You meet tons of girls. You meet a girl that you like best out of all of them. (for me, it was a couple years after university, but whatevs) You finish school. Inevitably, you find yourself with a girl, a job ticket into a career, and a girl who wants to get married.... and so do you. And you have the means to make money and start enjoying things. So you take that job that you've worked hard to get.

Music really does become something that you do in your spare time. You still have to make it a priority, or else you will have no spare time in which to justify making music, and then it gets forgotten. If you make it a priority (and make sure your partner is supportive of your music), then you can make it work. Because you're not always going to have very much spare time - especially when kids come... unless you make time to do it.

I know all this seems light-years away, but it comes a heck of a lot faster than you think it will. Trust me.... I spent a few years laughing about someone who said, when I was 23, that "30 is just around the corner." And after what seemed like only a couple of years, it became eerily UNfunny.

CT
Could I get some more talent in the monitors, please?

I know it sounds crazy, but try to learn to inhale your voice. www.thebelcantotechnique.com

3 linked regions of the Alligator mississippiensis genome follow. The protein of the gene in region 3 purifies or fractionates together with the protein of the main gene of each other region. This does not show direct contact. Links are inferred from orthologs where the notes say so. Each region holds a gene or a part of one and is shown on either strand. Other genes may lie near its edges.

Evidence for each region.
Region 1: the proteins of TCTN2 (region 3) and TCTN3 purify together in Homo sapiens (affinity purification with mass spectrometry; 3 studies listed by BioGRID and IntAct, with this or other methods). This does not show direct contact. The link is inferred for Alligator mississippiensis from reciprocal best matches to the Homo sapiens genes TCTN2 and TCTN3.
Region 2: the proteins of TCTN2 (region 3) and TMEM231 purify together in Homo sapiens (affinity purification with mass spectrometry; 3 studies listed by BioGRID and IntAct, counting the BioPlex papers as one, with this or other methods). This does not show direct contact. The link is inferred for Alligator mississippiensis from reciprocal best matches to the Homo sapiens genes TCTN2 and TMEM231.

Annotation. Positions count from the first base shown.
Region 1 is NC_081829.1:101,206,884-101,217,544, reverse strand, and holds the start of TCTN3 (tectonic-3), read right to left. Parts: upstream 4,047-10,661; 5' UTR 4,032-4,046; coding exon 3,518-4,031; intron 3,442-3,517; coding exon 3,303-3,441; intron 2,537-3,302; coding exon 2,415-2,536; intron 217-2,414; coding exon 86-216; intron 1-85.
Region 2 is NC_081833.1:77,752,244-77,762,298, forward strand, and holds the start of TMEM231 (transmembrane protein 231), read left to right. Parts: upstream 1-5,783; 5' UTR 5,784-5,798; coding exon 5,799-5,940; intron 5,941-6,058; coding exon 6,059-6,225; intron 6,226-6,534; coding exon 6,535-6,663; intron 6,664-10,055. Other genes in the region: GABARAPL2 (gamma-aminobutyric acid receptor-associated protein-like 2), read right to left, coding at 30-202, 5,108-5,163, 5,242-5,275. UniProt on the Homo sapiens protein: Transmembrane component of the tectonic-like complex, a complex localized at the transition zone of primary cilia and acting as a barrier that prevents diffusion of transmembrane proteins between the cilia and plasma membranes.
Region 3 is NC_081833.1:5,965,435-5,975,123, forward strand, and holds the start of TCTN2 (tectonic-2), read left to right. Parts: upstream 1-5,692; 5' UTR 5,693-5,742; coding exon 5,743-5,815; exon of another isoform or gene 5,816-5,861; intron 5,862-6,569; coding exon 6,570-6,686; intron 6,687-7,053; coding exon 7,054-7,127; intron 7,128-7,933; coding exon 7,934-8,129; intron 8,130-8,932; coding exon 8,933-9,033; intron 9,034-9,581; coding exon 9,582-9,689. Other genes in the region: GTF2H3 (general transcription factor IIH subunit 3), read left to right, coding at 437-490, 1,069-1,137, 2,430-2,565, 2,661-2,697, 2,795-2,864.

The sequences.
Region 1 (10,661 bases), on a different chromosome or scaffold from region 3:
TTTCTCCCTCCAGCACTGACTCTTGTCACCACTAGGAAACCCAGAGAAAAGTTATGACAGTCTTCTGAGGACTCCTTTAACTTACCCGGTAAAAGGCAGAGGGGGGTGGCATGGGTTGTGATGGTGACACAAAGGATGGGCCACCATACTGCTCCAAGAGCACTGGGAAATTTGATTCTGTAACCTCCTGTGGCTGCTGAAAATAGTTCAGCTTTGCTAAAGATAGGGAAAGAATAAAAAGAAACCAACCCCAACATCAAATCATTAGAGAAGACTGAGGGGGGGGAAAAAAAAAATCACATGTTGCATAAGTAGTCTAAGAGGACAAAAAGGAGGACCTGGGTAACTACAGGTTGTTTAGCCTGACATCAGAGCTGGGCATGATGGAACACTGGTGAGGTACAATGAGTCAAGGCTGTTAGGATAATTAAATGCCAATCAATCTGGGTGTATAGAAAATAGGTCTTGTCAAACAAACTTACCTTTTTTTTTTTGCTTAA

Chris is the king of relating music things to other objects in real life.
#14
Quote by AussiePage
Study top be a music teacher as a backup plan.


Statements like this make me want to punch people in the face.

For the love of God, and for the sake of the sanity of your family, your friends, your students, me, and even yourself, if you do not feel "called" to teach..... DON'T DO IT!! If you learn one thing about teaching in your entire life, let it be this: If you feel "called" to do it, then do whatever it takes to get there. If you are going into it for the wrong reasons, go do something easier that you will actually enjoy. Dig ditches. Slave away in a cubicle for the man. Anything but teach.

I am a teacher. I consider myself one of the lucky minority among us who goes to work every day and says "I love my job." Those who go into it thinking along the lines of, "I'm going to get this so-easy job and make a ton of money... I'll work six hours a day and get summers off, blah, blah, blah...." get chewed up and spit out the other end within the first two years if they're lucky. If they're not lucky, they get chewed up and chewed up and chewed up day after day after endless day after year after year after endless miserable effing year.

It is a hugely demanding job. With huge government pressure to increase standardized test scores, dwindling budgets, and all sorts of other blah, blah, blah, it can really wear on you - unless you are sure it is something you really want to do. Fourteen years into the profession and I'm still lucky to find time to use the bathroom many days, never mind actually sit down and eat a lunch.

Money is good, but it doesn't start off that great. Given that your first years are the hardest (you have to find your rhythm, if you will), and you are making not any more money than your friends who work on a no-name assembly line, where you take home hours of work and they don't, where you are accountable to a whole host of interested parties and they mostly don't have to give a crap about anything so long as they show up and insert widget A into widget B, it can be disheartening.

Holidays are good, but I know people who work in media or who work on assembly lines or whatever who still get 8-10 weeks holidays. Difference is, they get to choose when they take theirs and I don't. People forget that.